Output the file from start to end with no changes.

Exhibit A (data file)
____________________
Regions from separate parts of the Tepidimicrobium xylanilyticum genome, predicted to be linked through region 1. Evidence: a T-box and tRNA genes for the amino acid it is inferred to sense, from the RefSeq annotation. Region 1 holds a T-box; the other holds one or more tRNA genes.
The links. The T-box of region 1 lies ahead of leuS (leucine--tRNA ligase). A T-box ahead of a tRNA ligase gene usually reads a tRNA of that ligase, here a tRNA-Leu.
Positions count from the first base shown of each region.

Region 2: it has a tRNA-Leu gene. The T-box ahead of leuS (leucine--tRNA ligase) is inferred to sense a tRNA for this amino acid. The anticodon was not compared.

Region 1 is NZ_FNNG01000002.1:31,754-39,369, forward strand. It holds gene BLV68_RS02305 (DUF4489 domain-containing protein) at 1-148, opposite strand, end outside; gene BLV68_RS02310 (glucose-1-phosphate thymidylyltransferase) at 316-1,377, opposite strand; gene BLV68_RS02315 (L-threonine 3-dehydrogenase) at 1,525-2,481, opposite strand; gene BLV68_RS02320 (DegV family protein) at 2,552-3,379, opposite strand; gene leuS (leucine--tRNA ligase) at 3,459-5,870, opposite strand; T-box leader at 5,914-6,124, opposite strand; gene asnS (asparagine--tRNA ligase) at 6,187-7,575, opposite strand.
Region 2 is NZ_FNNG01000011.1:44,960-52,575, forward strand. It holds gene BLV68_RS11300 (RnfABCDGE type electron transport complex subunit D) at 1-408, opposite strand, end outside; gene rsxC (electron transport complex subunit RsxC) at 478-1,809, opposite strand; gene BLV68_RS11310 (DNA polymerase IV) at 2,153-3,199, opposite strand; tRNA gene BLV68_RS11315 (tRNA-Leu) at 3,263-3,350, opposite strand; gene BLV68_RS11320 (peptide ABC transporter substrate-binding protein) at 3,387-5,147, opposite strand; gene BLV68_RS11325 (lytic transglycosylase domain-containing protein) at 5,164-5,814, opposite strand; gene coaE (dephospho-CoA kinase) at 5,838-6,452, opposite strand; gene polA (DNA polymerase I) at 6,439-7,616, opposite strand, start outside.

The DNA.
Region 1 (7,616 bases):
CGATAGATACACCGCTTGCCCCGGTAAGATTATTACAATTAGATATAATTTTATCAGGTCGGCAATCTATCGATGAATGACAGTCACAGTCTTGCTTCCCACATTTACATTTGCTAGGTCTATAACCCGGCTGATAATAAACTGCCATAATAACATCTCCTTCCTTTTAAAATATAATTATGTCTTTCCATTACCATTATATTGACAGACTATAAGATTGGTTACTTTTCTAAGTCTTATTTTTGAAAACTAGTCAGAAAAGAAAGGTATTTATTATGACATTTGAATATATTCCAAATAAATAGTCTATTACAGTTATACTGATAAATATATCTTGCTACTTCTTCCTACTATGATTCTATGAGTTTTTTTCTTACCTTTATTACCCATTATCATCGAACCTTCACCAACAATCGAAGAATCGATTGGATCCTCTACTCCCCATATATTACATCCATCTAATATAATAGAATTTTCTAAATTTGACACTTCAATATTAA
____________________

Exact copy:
Regions from separate parts of the Tepidimicrobium xylanilyticum genome, predicted to be linked through region 1. Evidence: a T-box and tRNA genes for the amino acid it is inferred to sense, from the RefSeq annotation. Region 1 holds a T-box; the other holds one or more tRNA genes.
The links. The T-box of region 1 lies ahead of leuS (leucine--tRNA ligase). A T-box ahead of a tRNA ligase gene usually reads a tRNA of that ligase, here a tRNA-Leu.
Positions count from the first base shown of each region.

Region 2: it has a tRNA-Leu gene. The T-box ahead of leuS (leucine--tRNA ligase) is inferred to sense a tRNA for this amino acid. The anticodon was not compared.

Region 1 is NZ_FNNG01000002.1:31,754-39,369, forward strand. It holds gene BLV68_RS02305 (DUF4489 domain-containing protein) at 1-148, opposite strand, end outside; gene BLV68_RS02310 (glucose-1-phosphate thymidylyltransferase) at 316-1,377, opposite strand; gene BLV68_RS02315 (L-threonine 3-dehydrogenase) at 1,525-2,481, opposite strand; gene BLV68_RS02320 (DegV family protein) at 2,552-3,379, opposite strand; gene leuS (leucine--tRNA ligase) at 3,459-5,870, opposite strand; T-box leader at 5,914-6,124, opposite strand; gene asnS (asparagine--tRNA ligase) at 6,187-7,575, opposite strand.
Region 2 is NZ_FNNG01000011.1:44,960-52,575, forward strand. It holds gene BLV68_RS11300 (RnfABCDGE type electron transport complex subunit D) at 1-408, opposite strand, end outside; gene rsxC (electron transport complex subunit RsxC) at 478-1,809, opposite strand; gene BLV68_RS11310 (DNA polymerase IV) at 2,153-3,199, opposite strand; tRNA gene BLV68_RS11315 (tRNA-Leu) at 3,263-3,350, opposite strand; gene BLV68_RS11320 (peptide ABC transporter substrate-binding protein) at 3,387-5,147, opposite strand; gene BLV68_RS11325 (lytic transglycosylase domain-containing protein) at 5,164-5,814, opposite strand; gene coaE (dephospho-CoA kinase) at 5,838-6,452, opposite strand; gene polA (DNA polymerase I) at 6,439-7,616, opposite strand, start outside.

The DNA.
Region 1 (7,616 bases):
CGATAGATACACCGCTTGCCCCGGTAAGATTATTACAATTAGATATAATTTTATCAGGTCGGCAATCTATCGATGAATGACAGTCACAGTCTTGCTTCCCACATTTACATTTGCTAGGTCTATAACCCGGCTGATAATAAACTGCCATAATAACATCTCCTTCCTTTTAAAATATAATTATGTCTTTCCATTACCATTATATTGACAGACTATAAGATTGGTTACTTTTCTAAGTCTTATTTTTGAAAACTAGTCAGAAAAGAAAGGTATTTATTATGACATTTGAATATATTCCAAATAAATAGTCTATTACAGTTATACTGATAAATATATCTTGCTACTTCTTCCTACTATGATTCTATGAGTTTTTTTCTTACCTTTATTACCCATTATCATCGAACCTTCACCAACAATCGAAGAATCGATTGGATCCTCTACTCCCCATATATTACATCCATCTAATATAATAGAATTTTCTAAATTTGACACTTCAATATTAA